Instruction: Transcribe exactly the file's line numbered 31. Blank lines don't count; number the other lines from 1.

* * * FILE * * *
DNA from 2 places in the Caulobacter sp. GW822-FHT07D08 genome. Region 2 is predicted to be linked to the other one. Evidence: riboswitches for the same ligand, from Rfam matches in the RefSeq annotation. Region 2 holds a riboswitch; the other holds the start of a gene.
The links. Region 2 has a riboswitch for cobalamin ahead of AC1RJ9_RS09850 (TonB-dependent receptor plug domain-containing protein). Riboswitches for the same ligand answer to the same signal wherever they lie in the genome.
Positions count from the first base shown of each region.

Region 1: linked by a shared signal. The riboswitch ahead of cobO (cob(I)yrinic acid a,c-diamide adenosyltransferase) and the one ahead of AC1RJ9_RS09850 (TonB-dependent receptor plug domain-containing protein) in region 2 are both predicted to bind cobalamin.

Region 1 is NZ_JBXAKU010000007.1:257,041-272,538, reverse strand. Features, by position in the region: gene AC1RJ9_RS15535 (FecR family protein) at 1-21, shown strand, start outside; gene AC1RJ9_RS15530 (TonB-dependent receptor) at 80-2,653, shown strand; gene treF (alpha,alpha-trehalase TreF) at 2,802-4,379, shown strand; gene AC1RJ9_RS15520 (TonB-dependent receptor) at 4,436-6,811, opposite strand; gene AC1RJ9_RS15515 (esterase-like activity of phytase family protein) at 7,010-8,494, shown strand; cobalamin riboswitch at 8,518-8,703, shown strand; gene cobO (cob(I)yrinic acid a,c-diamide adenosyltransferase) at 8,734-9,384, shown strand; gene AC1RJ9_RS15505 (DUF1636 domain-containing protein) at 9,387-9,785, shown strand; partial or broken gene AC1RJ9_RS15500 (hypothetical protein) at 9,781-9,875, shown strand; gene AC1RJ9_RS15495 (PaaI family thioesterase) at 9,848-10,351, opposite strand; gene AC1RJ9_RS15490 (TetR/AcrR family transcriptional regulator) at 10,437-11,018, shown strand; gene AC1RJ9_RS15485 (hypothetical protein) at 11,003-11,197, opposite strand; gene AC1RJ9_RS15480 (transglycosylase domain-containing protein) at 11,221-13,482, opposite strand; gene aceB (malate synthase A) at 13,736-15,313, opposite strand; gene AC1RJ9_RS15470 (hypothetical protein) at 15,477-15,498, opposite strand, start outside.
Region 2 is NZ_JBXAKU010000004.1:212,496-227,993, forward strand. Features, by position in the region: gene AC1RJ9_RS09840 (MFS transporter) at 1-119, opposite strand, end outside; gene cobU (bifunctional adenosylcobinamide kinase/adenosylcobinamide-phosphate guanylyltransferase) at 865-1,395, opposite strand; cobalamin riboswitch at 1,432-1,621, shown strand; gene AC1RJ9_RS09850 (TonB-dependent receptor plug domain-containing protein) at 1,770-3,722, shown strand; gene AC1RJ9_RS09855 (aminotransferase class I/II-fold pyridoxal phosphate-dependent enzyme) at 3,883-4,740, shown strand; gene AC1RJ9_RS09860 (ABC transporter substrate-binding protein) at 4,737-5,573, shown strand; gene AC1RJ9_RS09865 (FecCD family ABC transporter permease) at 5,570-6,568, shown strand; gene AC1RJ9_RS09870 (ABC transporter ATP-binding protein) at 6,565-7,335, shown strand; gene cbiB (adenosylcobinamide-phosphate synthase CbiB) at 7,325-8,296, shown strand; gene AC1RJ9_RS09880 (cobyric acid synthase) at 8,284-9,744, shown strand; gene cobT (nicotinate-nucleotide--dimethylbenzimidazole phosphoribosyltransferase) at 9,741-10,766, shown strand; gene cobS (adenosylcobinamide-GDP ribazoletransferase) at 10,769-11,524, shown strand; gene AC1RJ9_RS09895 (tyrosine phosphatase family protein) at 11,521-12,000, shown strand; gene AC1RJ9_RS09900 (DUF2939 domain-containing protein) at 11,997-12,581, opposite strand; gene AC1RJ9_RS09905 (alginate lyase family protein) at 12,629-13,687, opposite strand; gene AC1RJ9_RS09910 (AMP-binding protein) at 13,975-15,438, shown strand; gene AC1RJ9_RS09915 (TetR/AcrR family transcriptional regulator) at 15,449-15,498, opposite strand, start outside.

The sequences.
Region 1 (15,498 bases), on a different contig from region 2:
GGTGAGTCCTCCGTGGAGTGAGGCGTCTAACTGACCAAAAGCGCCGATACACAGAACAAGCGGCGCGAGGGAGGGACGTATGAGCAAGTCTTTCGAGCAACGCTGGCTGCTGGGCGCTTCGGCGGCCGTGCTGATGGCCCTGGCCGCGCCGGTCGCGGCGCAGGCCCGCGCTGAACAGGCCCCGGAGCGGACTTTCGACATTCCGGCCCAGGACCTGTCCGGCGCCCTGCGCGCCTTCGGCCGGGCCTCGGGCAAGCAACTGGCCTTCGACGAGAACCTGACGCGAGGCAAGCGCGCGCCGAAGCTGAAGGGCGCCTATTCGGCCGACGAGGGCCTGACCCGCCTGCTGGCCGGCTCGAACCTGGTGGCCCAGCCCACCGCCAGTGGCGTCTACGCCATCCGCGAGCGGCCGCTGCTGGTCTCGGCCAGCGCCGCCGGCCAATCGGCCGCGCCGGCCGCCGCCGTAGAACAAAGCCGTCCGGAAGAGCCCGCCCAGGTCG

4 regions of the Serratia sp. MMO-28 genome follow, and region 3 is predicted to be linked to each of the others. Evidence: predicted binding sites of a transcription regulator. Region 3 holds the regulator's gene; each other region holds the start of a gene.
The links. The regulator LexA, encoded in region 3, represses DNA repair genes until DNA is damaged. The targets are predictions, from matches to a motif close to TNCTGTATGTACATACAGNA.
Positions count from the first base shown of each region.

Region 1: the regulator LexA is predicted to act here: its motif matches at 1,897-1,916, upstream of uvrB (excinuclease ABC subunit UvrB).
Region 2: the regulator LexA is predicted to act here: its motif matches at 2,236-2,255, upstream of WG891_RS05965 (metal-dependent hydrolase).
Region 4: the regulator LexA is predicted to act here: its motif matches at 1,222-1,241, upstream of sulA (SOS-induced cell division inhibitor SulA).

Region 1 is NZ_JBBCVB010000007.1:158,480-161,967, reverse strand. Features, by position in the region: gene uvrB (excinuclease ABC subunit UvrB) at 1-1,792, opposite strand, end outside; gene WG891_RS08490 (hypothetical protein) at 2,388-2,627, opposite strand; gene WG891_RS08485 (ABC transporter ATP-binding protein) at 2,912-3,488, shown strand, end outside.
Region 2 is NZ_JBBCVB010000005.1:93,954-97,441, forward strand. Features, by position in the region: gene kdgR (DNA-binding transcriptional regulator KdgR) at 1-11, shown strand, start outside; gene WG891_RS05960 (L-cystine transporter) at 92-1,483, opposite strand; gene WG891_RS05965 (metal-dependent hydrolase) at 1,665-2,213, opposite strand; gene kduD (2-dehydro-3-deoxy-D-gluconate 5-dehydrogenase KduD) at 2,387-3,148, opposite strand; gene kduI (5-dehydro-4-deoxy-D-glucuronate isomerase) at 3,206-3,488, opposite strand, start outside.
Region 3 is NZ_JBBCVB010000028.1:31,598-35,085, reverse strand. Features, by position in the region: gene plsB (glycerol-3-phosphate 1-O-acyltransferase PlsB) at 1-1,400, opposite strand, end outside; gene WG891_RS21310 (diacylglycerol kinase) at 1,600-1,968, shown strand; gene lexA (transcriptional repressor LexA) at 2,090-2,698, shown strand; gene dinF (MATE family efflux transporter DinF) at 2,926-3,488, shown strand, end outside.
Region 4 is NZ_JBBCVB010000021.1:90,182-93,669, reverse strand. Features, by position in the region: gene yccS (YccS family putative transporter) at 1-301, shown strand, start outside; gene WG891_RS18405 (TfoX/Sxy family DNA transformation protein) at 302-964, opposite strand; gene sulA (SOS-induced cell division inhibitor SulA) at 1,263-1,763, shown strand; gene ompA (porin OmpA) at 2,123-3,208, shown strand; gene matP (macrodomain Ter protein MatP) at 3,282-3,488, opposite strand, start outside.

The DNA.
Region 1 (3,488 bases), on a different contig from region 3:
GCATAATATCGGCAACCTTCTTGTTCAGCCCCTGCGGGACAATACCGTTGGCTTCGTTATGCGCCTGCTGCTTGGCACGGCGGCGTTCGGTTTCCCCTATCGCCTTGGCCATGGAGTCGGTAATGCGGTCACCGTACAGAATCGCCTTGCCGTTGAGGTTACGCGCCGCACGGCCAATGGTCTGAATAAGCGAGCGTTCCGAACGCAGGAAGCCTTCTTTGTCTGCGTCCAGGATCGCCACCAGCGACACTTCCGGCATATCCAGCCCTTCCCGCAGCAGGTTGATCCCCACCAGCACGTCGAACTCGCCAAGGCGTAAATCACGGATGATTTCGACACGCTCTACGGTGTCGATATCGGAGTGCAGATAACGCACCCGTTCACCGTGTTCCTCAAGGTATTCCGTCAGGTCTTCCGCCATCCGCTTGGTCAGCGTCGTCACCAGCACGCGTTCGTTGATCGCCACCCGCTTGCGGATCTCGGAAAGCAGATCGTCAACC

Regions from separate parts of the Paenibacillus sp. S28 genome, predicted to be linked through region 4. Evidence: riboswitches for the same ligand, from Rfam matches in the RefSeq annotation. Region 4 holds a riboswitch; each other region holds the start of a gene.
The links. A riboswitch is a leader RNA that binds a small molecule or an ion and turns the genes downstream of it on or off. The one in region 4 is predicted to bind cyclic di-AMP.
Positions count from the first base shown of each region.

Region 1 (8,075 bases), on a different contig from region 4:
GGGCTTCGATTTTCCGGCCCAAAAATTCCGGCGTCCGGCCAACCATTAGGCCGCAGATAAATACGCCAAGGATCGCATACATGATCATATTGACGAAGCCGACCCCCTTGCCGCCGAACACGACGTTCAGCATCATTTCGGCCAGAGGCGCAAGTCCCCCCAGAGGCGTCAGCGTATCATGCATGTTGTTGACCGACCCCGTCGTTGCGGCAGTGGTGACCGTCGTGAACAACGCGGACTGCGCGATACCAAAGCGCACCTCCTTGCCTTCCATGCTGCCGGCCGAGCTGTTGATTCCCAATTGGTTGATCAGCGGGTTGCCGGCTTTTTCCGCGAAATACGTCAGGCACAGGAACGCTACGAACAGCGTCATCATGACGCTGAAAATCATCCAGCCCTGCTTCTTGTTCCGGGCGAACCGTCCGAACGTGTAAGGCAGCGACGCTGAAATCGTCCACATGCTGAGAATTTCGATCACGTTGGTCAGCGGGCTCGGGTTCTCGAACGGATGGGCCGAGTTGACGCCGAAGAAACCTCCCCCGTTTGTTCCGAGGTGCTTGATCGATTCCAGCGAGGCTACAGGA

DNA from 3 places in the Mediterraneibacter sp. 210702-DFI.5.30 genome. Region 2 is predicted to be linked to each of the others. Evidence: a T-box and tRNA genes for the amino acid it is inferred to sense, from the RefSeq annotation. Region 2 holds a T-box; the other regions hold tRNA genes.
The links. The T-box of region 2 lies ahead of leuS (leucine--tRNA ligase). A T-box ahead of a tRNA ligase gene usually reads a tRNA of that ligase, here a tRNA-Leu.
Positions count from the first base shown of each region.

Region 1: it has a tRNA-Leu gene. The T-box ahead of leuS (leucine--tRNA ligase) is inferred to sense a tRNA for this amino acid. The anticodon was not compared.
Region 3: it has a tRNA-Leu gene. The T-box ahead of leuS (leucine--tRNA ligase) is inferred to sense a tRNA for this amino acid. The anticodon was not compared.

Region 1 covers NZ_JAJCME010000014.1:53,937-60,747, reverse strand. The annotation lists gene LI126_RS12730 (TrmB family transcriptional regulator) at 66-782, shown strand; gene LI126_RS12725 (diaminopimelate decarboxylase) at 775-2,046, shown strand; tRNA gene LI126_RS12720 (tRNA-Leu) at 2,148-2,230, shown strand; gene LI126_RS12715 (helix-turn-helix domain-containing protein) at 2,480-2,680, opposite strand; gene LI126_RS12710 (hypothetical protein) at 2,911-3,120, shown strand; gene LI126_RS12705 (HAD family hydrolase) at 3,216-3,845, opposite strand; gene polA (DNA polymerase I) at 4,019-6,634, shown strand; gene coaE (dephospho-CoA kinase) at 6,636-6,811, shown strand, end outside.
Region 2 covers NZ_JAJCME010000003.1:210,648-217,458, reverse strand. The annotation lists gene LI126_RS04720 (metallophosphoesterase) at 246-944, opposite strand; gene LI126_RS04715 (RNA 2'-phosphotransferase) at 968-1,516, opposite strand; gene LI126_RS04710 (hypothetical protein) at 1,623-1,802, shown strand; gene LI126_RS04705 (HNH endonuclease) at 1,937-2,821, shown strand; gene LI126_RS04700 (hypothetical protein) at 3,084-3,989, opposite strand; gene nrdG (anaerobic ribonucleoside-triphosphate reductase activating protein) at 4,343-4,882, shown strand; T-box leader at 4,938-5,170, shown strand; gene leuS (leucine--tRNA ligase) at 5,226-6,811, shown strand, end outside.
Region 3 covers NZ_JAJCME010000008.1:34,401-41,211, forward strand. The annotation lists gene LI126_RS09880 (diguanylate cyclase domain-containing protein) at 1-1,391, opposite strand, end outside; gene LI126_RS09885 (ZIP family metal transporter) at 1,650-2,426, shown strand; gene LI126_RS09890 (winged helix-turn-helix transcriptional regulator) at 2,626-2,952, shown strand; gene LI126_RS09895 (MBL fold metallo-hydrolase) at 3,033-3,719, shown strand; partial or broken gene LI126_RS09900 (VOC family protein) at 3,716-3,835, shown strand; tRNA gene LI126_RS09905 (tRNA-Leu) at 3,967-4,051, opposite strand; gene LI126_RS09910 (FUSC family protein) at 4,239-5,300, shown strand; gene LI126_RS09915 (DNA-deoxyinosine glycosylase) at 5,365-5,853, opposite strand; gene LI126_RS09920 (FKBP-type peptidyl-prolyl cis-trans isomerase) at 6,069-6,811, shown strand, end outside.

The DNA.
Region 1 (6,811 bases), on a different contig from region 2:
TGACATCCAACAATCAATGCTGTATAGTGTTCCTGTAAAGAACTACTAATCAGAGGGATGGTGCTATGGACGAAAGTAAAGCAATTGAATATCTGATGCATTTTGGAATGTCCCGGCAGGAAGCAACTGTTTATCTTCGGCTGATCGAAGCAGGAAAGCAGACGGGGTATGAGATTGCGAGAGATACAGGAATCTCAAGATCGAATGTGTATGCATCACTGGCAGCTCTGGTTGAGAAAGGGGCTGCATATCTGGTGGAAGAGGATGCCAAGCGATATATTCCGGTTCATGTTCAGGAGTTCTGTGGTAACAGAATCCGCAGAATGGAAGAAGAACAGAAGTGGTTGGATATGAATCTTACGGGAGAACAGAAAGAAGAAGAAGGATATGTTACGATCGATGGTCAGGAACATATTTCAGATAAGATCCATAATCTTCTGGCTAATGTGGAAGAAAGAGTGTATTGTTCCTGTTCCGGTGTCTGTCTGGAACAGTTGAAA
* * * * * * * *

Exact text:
Region 1: it has a tRNA-Leu gene. The T-box ahead of leuS (leucine--tRNA ligase) is inferred to sense a tRNA for this amino acid. The anticodon was not compared.